The Purpose of the Risk Assessment

The Risk Assessment should identify all workplace hazards, quantify the risks and introduce control measures to reduce the risk of injury or illness to the workforce. Some additional legislation also requires employers to conduct specific risk assessment for specific common hazards such as manual handling, hazardous substances, display screen equipment and fire safety.

 

What is Risk Assessment

A risk assessment is simply put a careful examination of workplace hazards and what could cause harm to people. This is so you can consider whether you have taken enough precautions or should you do more to prevent harm. Risk Assessment will help identify what could go wrong, how likely it is to happen and how serious the result could be. The employer then needs to put control measures in place to prevent the problem occurring.

 

What are Hazard and Risk

Hazard and Risk have two quite distinct meanings.

For example, a bottle of bleach at work falls under category of workplace hazards. If the bottle contains hazardous liquid, bur locked in the cupboard it does little harm. The risk increases when the bottle is used. When people are working safely there is less chance that an accident will occur.

Chance is a measure of how likely it is that an accident could happen.

Severity is a measure of how serious an injury or health effect could be, as a consequence of unsafe working or of an accident. The severity can be influenced by the following:
• the environment,
• the number of people at risk, and
• the steps already taken to control the hazard.

 

Five Steps of a Risk Assessment

Generally speaking, identifying and managing risks can be done in five steps:

1. Identify the Workplace Hazards

For example:

Slips and Trips – consider floor surfaces, housekeeping and different floor levels.

Working at Height – e.g. decorations using ladders and construction workers on scaffolding.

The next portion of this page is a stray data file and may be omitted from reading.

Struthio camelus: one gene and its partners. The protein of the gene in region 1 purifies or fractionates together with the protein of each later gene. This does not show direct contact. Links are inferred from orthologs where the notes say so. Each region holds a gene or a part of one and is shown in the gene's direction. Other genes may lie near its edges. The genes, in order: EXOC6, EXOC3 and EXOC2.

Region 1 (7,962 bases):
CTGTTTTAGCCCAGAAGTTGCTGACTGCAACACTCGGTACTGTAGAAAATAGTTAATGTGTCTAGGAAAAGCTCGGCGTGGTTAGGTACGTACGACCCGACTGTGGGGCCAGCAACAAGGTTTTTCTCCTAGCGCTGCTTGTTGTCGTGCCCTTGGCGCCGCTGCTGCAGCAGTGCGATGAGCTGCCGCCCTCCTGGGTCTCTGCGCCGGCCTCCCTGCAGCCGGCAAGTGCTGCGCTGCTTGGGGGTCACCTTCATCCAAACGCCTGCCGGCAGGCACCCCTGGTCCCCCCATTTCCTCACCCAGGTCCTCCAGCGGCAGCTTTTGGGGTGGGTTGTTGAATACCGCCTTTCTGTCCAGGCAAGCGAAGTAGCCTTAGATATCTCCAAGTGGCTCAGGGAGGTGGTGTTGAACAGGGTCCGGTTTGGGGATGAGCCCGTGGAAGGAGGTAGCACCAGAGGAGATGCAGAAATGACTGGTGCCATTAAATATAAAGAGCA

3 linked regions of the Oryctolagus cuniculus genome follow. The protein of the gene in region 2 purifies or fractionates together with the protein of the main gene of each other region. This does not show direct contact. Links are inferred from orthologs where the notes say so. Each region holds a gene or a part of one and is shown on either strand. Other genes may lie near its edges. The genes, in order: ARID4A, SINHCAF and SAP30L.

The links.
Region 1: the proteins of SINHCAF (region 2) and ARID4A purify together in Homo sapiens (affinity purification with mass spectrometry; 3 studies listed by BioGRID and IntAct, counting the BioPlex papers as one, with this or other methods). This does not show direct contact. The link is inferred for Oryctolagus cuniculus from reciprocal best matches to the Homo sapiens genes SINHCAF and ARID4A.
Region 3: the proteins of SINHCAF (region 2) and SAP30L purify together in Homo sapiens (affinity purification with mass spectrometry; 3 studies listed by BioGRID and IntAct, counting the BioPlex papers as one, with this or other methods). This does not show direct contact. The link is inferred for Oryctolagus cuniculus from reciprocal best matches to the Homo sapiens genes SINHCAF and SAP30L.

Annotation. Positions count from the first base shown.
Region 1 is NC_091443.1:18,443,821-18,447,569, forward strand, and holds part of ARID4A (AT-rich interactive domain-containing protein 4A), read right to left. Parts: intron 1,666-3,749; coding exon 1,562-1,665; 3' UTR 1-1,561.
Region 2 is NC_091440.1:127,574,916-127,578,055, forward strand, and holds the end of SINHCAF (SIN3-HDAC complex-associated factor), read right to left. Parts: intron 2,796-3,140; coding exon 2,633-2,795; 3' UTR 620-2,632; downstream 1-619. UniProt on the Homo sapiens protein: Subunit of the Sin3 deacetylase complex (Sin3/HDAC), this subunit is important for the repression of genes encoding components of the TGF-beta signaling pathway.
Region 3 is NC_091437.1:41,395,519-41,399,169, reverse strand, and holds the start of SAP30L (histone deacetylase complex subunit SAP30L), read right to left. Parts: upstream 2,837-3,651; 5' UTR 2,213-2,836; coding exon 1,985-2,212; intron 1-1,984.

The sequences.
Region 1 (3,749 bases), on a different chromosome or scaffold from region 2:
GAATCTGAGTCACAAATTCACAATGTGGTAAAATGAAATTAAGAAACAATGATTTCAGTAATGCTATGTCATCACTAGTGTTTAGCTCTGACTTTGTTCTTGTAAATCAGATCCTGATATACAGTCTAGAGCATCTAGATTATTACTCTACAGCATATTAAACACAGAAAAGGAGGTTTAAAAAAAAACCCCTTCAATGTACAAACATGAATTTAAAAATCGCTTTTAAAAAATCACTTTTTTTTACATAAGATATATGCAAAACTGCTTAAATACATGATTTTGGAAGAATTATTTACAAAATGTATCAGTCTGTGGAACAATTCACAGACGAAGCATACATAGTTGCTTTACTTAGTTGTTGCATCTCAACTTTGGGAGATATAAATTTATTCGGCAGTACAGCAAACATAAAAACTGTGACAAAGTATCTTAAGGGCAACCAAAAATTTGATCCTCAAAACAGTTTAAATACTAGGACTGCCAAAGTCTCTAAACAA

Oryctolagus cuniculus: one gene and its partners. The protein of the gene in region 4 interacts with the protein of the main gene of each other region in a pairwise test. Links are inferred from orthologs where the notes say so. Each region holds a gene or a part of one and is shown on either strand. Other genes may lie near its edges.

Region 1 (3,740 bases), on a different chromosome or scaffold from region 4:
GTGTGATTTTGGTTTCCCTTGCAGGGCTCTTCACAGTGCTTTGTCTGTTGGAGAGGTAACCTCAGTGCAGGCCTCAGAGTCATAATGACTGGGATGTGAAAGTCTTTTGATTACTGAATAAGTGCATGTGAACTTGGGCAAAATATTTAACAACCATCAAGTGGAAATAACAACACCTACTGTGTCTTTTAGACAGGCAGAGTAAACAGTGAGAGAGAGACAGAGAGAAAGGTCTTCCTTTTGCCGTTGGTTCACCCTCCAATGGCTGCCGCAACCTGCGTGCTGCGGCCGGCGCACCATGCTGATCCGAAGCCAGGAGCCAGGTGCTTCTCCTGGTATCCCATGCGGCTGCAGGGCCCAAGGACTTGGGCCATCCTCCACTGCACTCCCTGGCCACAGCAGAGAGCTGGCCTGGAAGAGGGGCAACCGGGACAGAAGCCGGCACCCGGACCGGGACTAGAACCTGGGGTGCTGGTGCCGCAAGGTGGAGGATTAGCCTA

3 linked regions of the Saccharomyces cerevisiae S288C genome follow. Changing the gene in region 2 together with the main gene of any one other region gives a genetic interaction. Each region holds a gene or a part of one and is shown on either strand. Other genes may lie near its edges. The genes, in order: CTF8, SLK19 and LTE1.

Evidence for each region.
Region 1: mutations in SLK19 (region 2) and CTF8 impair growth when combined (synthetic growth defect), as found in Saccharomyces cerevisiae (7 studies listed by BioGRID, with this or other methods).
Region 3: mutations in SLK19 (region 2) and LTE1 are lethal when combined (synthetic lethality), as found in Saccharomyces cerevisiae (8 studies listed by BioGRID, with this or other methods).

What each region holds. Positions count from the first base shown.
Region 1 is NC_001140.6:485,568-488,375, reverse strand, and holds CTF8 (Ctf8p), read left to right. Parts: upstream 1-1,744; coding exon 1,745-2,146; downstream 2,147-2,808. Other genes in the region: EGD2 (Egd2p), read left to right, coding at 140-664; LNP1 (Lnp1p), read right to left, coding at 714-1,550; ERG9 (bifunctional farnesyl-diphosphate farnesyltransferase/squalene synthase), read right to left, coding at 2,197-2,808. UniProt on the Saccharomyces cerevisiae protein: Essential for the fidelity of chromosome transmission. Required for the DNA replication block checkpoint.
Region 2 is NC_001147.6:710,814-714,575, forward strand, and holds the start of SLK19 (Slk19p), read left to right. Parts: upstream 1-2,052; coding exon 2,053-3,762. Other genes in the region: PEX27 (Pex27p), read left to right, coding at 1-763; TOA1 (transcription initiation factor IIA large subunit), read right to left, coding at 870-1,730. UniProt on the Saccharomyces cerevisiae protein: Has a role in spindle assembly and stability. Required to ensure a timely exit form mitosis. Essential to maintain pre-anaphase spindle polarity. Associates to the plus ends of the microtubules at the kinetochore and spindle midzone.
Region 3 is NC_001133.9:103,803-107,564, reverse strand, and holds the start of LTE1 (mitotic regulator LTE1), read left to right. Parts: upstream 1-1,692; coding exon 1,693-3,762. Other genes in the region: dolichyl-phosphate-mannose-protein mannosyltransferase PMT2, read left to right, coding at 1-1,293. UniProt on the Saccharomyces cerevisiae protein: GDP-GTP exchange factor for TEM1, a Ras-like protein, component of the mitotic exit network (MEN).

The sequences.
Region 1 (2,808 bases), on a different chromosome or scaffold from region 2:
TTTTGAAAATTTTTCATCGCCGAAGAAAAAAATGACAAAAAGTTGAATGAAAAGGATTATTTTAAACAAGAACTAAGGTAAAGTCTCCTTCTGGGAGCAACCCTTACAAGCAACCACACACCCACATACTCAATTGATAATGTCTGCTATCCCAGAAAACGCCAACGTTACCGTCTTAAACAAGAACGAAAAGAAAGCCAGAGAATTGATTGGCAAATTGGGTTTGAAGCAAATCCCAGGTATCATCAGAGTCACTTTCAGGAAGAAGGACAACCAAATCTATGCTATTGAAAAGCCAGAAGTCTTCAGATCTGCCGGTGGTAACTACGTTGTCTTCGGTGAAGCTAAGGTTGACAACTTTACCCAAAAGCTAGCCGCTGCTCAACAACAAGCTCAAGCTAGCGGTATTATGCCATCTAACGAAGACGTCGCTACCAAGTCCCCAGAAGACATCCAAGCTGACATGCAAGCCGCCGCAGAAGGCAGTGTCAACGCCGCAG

Fire Hazards – e.g. flammable substances and sources of ignition.

Moving Vehicles – e.g. forklift trucks and reversing lorries.

Dust – such as wood dust in a sawmill or flour in a bakery.

Hot Liquids – e.g. pans of hot water or oil in a kitchen.

 

2. Decide on who may be harmed and how

It is not just person conducting the task that may be affected but anyone nearby. For example, builders working on scaffolding above a public walkway may inure pedestrians if equipment or materials are dropped. Some employees will need a separate Risk Assessment, e.g. those who are more vulnerable, such as pregnant workers and young, inexperienced staff.

 

3. Evaluate the risk and decide on precautions

Consider the consequences of injury or harm. Could someone be seriously inured or even killed? Could lots of people be affected. How likely is it to occur? If the answer to any of these questions is yes, then these hazards should be addressed as a priority and further controls put in place to reduce the risk to an acceptable level, using the hierarchy of control (see below).

 

4. Record your significant findings and implement them

It is a legal requirement that businesses formally record their significant findings. It is important not only to implement the controls you identified, making sure staff are trained in the new procedures, but to check to make sure they are followed correctly. Some health and Safety training can be delivered on-line. For solutions, please check our Online Health and Safety Training portal myelearnsafety.com

 

5. Review and update Risk Assessments as necessary

Reviews should take place when:

Reviews should also take place on a regular basis, possibly annually, just to make sure nothing has been missed and to identify new techniques or scientific developments that could be introduced to improve safety.

 

Hierarchy of Control

When considering control measures there is a scale of preference. the higher up the chart, the better or more preferable the method. Some measures will work for some tasks or activities and some for others, but not all will be suitable.

The following is a hierarchy of controls:

1. Eliminate.